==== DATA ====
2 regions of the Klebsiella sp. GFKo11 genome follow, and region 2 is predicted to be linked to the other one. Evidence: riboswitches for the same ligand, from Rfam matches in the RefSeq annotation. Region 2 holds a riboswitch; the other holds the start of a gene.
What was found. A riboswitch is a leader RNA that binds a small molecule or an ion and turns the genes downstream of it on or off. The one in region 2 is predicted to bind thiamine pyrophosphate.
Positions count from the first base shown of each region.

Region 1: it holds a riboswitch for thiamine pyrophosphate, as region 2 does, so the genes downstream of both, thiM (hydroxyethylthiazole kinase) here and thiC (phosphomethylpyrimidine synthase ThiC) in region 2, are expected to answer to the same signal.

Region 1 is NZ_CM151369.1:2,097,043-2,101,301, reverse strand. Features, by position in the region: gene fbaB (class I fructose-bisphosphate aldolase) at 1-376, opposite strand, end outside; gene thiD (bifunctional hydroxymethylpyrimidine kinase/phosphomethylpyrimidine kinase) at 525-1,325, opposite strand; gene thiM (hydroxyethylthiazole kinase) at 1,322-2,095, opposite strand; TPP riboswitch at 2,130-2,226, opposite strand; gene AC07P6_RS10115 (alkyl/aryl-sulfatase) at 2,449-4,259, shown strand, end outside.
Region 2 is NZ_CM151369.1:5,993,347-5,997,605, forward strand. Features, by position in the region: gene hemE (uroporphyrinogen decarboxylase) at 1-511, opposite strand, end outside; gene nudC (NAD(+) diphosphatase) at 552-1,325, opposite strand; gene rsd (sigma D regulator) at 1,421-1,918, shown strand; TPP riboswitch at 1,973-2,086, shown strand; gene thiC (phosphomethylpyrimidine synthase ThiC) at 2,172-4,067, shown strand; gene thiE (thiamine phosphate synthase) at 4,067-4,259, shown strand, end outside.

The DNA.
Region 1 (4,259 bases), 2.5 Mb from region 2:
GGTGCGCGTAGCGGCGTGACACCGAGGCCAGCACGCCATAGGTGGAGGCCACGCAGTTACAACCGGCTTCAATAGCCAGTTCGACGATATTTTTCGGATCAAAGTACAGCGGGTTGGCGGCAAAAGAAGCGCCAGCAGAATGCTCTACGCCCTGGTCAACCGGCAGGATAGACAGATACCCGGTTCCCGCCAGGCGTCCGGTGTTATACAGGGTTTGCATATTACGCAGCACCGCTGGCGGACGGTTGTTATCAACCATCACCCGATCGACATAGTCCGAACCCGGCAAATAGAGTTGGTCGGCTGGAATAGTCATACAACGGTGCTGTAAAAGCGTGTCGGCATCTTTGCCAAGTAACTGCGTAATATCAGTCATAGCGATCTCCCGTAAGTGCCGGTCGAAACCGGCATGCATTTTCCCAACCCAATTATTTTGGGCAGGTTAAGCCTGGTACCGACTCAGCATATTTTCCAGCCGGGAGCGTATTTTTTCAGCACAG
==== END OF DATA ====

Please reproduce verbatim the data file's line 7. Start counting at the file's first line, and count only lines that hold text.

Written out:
The DNA.